Lenders Need Specific QC Audits For Niche Products

Posted by Patrick Barnard on August 17, 2015 No Comments
Categories : Residential Mortgage

A top executive from a well-known mortgage software company is advising lenders to develop unique quality control (QC) audits for each of the niche mortgage lending products they may offer, including jumbo, U.S. Department of Agriculture, Veterans Affairs and reverse mortgages.

‘As any experienced loan originator or underwriter can attest, there are unique manufacturing requirements for loans that fall outside of the conventional conforming bucket,’ says Phil McCall, chief operating officer for ACES Risk Management (ARMCO), in a statement. ‘That's why lenders need to develop QC audits for each of the loan types offered.’

As McCall points out, applying QC audit procedures for a conventional conforming loan to a jumbo or Veterans Affairs loan ‘is going to create gaps in your analysis and expose your organization to unnecessary risk.’

To illustrate this point, McCall offers the following example:

XYZ Lending has made the decision to add a niche program for jumbo lending. As a base for post-closing QC, it utilizes Fannie Mae's QC requirements to establish its process of conducting QC on these originations.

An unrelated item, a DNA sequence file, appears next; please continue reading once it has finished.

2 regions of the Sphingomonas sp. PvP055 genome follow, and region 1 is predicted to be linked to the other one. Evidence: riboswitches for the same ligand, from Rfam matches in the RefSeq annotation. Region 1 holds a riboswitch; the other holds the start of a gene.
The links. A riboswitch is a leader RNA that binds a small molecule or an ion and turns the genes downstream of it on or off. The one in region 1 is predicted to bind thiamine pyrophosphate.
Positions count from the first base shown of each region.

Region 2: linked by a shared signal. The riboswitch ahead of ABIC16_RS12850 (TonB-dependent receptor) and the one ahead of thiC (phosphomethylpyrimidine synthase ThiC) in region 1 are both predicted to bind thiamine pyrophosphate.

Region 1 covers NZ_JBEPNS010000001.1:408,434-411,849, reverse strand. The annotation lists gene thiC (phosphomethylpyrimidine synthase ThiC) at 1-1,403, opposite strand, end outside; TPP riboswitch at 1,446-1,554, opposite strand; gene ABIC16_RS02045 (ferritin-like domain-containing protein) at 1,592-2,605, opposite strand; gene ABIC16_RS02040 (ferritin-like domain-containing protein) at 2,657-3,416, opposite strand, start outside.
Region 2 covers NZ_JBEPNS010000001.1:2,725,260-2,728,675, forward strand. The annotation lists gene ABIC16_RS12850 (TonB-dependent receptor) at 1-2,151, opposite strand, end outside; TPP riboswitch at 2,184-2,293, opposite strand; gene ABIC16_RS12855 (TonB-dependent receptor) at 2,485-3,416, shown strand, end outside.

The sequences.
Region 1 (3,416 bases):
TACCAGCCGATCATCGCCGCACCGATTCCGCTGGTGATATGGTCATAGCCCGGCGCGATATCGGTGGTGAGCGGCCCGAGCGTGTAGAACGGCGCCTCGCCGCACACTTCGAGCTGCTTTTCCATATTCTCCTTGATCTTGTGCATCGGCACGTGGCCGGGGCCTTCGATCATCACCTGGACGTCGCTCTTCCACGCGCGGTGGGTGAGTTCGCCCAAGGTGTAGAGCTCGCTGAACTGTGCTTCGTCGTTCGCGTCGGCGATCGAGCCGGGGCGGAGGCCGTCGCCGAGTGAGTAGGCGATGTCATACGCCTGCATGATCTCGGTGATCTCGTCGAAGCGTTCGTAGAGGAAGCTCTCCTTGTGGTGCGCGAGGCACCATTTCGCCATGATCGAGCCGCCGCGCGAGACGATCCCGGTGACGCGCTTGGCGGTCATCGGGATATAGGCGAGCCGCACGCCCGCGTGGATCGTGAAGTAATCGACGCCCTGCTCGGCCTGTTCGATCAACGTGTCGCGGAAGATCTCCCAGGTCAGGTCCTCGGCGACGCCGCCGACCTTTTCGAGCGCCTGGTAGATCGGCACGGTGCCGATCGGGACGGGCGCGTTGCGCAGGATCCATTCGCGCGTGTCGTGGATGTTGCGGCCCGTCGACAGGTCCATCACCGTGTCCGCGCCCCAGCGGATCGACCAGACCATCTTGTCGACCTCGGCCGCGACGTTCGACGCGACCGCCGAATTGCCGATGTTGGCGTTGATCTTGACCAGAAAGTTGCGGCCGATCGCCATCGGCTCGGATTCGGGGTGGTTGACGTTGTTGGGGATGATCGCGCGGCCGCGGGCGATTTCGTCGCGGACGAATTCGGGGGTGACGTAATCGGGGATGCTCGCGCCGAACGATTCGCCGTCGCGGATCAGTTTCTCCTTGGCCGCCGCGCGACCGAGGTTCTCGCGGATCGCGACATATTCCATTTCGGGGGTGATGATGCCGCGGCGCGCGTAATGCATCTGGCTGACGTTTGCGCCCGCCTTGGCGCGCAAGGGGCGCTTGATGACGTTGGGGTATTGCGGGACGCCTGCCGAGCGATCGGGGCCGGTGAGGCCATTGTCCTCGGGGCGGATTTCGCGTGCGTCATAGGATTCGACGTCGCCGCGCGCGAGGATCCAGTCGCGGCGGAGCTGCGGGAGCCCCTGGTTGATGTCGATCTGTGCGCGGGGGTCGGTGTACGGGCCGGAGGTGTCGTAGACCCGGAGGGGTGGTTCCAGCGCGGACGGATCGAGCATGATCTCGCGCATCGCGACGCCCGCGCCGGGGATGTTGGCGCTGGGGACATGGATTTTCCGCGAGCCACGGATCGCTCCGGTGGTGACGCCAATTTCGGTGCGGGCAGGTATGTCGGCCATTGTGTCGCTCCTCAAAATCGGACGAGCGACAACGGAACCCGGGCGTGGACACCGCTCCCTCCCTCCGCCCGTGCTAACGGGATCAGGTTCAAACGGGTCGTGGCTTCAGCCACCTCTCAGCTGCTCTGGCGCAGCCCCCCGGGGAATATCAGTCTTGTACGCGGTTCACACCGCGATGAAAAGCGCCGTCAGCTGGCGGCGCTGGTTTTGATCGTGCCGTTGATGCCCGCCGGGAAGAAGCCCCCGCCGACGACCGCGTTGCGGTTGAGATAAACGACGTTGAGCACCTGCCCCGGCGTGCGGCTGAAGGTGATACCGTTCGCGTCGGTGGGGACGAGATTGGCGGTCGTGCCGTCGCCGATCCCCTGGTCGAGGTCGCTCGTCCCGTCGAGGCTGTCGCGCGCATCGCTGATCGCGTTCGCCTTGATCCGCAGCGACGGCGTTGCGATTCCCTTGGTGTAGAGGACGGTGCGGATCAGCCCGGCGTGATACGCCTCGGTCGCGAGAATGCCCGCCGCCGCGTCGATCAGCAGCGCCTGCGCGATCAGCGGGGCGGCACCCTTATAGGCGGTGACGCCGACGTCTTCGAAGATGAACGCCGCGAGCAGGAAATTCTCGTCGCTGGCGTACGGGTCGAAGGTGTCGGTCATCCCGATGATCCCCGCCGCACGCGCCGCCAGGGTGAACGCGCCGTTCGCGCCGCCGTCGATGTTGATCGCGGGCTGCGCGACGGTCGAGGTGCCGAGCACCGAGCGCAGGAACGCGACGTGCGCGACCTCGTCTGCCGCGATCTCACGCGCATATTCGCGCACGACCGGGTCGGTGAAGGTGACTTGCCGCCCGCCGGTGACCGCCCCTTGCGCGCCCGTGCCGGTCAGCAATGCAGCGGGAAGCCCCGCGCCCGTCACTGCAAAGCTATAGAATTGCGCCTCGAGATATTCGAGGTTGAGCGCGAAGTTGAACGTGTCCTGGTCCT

As a baseline question, and in accordance with Fannie Mae guidelines, XYZ's QC review process includes validating the bankruptcy status of any of the borrowers, if they have filed. Fannie Mae's guidelines are only concerned with borrowers who have a discharged Bankruptcy (Chapter 7 or 11) in the past four years. However, many jumbo investors require at least 10 years seasoning from a previous bankruptcy.

This is but one of many other guideline nuances that require modifications to the base QC questionnaire. Overlooking these types of quality review questions, if left unchecked, can lead to a non-saleable loan and pose serious risk to any organization.

‘Niche loan products typically have a very small pool of investors,’ McCall says. ‘Whenever a lender adds product offerings, executives are well advised to bring in the appropriate QC personnel to properly and accurately assess the guidelines and make the needed changes to the QC questionnaires at a loan level to address the associated risks. Having a configurable QC system will create a much more efficient flow to this process, whereby business rules can be established to assure compliance with all guidelines are outlined and delivered at the loan level.’

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